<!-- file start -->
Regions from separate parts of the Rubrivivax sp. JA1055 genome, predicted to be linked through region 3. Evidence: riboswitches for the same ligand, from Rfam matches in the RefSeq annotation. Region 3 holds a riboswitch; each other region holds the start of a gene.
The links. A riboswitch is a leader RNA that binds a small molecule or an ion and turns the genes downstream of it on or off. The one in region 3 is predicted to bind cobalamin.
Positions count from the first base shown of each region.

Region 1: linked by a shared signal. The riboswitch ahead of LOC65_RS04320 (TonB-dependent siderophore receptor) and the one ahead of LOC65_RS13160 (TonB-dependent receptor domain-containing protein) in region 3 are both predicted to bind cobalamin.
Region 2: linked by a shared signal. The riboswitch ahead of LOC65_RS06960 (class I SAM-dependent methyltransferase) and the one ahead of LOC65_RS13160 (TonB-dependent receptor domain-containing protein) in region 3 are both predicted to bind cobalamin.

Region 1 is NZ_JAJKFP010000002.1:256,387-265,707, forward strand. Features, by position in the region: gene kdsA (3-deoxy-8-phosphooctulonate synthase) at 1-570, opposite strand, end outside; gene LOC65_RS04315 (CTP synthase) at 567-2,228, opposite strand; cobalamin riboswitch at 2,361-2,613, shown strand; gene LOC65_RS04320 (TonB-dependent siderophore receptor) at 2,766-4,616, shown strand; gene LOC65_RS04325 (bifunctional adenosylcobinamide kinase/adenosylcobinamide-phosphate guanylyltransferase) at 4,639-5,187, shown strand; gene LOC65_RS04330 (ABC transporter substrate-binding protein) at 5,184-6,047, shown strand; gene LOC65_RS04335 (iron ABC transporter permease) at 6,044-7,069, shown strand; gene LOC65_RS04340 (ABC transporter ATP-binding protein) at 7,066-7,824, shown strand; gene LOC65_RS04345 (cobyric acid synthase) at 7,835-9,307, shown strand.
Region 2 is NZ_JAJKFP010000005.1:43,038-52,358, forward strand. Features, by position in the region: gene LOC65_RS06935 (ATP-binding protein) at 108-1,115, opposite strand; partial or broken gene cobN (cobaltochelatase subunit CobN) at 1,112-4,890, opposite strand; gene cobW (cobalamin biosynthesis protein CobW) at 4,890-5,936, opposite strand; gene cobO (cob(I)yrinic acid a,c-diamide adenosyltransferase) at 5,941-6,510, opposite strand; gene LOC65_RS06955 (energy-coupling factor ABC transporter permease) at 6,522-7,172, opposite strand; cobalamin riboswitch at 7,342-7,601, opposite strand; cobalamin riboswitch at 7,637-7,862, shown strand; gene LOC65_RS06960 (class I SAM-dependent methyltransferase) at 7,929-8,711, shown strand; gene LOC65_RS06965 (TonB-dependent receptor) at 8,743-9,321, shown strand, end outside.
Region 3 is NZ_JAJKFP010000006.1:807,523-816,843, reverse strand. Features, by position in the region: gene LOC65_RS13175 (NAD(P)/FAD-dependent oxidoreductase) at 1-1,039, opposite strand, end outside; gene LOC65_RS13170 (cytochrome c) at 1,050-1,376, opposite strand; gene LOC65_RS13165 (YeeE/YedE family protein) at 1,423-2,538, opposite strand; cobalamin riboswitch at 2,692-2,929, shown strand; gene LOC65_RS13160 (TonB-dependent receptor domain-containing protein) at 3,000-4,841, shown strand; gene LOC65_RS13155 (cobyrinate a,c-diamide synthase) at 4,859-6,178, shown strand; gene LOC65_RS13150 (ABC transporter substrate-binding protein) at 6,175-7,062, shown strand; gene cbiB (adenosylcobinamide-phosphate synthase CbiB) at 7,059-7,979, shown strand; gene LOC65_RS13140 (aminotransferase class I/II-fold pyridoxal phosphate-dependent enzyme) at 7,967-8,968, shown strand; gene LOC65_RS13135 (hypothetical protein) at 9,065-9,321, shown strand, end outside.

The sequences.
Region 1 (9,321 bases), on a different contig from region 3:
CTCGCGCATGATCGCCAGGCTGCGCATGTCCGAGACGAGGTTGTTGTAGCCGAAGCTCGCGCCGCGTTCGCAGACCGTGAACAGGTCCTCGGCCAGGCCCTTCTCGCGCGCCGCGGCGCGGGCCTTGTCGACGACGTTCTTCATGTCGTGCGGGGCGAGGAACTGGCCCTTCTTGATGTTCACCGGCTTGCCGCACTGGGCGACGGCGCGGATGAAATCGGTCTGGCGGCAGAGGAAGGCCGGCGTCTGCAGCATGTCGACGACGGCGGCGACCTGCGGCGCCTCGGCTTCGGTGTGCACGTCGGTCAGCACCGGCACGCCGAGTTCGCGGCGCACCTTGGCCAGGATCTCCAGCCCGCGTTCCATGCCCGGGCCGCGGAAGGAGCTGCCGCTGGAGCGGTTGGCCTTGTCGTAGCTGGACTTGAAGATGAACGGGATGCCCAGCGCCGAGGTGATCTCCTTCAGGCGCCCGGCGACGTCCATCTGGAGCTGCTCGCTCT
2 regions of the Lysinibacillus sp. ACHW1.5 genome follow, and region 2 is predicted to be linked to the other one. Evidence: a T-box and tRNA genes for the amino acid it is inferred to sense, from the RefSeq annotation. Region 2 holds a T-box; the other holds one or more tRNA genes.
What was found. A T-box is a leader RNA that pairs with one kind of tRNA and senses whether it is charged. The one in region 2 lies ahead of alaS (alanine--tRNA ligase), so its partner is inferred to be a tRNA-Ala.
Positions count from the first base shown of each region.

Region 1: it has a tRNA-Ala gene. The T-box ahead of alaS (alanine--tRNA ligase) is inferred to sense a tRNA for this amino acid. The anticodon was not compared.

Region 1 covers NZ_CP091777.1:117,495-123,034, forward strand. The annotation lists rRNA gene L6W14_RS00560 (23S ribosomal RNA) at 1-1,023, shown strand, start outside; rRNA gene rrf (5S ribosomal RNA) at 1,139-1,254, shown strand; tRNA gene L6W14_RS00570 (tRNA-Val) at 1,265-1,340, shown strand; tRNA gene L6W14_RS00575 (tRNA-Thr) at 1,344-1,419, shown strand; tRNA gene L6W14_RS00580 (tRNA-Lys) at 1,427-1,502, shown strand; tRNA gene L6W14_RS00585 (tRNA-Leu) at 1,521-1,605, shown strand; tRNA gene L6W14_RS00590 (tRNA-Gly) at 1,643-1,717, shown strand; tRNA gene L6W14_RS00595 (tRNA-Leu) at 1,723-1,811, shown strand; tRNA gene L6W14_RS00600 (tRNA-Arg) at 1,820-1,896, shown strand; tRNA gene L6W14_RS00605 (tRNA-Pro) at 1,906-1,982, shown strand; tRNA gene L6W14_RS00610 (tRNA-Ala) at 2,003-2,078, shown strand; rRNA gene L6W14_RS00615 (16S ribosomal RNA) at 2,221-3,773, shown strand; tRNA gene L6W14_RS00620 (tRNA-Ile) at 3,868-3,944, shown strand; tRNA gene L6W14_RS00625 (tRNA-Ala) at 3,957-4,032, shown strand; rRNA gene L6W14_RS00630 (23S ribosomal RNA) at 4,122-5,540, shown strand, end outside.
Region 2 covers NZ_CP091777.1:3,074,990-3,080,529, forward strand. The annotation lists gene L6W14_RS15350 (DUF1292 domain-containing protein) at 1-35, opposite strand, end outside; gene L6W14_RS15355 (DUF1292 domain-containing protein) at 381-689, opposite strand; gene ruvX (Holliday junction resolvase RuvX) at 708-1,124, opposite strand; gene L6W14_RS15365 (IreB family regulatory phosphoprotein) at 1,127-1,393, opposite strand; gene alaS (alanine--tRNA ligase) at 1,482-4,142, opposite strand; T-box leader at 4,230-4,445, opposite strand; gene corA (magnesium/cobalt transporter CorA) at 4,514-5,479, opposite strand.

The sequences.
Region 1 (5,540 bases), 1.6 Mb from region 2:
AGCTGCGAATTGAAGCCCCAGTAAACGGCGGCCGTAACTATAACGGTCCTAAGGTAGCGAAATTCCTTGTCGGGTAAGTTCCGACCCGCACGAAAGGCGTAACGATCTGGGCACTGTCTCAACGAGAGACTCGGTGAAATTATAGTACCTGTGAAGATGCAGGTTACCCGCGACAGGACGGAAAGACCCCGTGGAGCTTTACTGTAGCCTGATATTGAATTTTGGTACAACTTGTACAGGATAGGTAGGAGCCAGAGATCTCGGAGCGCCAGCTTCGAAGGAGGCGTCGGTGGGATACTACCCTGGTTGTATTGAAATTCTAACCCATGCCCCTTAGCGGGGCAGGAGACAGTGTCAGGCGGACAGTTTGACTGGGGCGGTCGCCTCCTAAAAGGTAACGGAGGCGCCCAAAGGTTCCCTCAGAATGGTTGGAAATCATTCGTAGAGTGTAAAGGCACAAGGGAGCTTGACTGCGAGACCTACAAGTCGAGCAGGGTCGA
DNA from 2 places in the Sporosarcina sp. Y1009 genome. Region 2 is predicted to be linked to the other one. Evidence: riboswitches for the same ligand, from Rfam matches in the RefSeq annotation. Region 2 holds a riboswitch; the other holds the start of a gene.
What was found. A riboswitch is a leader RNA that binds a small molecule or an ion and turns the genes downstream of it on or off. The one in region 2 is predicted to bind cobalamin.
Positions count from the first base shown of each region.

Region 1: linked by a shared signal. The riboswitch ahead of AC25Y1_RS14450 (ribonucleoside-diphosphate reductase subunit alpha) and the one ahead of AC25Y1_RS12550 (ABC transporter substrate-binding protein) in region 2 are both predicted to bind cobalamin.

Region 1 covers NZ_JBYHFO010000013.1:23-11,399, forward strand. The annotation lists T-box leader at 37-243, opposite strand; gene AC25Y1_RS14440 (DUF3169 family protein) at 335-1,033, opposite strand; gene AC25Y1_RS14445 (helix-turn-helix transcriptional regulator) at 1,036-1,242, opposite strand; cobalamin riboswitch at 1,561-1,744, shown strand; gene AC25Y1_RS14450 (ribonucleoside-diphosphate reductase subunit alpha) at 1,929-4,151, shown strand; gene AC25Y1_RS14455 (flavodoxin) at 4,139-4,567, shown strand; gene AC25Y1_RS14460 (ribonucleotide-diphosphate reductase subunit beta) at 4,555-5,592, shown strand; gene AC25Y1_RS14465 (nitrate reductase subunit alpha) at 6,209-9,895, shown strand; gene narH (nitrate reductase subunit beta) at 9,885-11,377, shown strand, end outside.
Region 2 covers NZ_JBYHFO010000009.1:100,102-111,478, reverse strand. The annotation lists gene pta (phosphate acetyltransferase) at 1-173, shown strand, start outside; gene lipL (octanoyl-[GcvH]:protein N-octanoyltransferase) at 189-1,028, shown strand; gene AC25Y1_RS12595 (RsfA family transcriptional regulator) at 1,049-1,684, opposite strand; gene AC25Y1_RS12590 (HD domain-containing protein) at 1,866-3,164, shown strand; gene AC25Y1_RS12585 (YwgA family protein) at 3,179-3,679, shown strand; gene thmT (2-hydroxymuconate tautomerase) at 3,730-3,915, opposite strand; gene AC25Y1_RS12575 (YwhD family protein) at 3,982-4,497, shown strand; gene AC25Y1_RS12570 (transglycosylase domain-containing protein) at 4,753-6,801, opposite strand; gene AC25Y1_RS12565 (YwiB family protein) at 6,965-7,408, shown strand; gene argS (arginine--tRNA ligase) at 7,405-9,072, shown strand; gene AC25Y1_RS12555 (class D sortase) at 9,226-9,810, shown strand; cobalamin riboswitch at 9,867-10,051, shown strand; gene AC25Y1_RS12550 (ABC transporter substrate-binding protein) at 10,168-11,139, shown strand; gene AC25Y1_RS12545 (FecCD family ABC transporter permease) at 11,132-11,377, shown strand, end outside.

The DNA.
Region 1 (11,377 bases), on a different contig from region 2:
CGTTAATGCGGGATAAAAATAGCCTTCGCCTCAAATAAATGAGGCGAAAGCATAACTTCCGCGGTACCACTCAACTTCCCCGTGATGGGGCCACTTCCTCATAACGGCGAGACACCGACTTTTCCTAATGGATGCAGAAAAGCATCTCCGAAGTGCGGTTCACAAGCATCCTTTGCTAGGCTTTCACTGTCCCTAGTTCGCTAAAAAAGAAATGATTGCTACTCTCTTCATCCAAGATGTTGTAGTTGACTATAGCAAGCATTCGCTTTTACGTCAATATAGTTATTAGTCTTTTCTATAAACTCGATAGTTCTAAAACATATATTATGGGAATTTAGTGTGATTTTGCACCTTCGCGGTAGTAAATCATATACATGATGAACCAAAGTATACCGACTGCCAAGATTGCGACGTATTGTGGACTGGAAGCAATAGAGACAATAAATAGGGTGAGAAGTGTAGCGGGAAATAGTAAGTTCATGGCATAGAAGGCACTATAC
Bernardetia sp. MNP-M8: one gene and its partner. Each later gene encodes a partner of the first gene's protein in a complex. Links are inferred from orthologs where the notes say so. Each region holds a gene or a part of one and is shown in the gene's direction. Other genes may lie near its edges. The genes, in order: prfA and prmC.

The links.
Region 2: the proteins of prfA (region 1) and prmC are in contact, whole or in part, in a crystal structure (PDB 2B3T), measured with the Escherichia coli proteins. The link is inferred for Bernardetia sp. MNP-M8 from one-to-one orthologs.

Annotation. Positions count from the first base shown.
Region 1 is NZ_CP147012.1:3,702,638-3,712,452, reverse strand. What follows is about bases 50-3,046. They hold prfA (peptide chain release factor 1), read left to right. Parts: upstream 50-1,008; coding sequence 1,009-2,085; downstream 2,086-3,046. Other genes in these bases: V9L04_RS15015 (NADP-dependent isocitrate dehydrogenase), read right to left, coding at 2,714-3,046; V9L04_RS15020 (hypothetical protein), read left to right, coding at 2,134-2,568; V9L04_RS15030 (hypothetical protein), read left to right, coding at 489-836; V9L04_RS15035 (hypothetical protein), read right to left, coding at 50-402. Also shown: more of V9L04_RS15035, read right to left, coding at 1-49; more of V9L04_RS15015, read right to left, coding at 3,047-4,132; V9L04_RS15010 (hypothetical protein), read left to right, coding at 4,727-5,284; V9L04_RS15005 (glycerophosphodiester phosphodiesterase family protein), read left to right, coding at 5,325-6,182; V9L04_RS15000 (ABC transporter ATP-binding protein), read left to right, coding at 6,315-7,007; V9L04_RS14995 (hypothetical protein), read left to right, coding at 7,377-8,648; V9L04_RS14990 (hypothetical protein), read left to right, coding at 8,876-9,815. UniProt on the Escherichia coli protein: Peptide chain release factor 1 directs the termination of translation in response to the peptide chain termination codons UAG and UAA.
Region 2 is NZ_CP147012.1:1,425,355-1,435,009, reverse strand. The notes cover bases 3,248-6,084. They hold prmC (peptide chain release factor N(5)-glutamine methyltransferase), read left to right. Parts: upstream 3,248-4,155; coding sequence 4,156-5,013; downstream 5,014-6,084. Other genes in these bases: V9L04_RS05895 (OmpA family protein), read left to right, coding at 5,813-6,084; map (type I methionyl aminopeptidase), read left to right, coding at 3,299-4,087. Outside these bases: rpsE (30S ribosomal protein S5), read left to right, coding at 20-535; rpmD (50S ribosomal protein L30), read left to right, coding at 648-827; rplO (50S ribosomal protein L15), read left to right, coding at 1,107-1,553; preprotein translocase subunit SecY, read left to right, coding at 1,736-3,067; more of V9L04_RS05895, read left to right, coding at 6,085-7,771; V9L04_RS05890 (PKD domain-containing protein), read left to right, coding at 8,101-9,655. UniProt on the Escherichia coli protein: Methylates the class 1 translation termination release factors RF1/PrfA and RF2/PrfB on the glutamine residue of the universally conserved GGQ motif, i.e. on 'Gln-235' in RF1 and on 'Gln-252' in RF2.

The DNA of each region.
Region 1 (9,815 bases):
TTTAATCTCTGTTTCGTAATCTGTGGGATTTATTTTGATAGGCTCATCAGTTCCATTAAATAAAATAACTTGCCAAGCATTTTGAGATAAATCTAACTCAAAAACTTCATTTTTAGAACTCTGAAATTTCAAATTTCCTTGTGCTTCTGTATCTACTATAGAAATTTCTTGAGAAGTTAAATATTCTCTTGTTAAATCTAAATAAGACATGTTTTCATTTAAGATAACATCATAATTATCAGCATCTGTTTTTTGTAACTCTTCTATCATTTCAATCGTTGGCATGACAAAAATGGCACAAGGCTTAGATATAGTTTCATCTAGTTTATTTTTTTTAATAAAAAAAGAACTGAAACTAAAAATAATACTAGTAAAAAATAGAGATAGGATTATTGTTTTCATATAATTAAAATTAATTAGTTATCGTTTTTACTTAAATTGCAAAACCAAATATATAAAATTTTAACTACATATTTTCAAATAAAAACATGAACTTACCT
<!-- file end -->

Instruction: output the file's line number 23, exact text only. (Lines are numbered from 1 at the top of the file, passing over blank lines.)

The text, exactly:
Positions count from the first base shown of each region.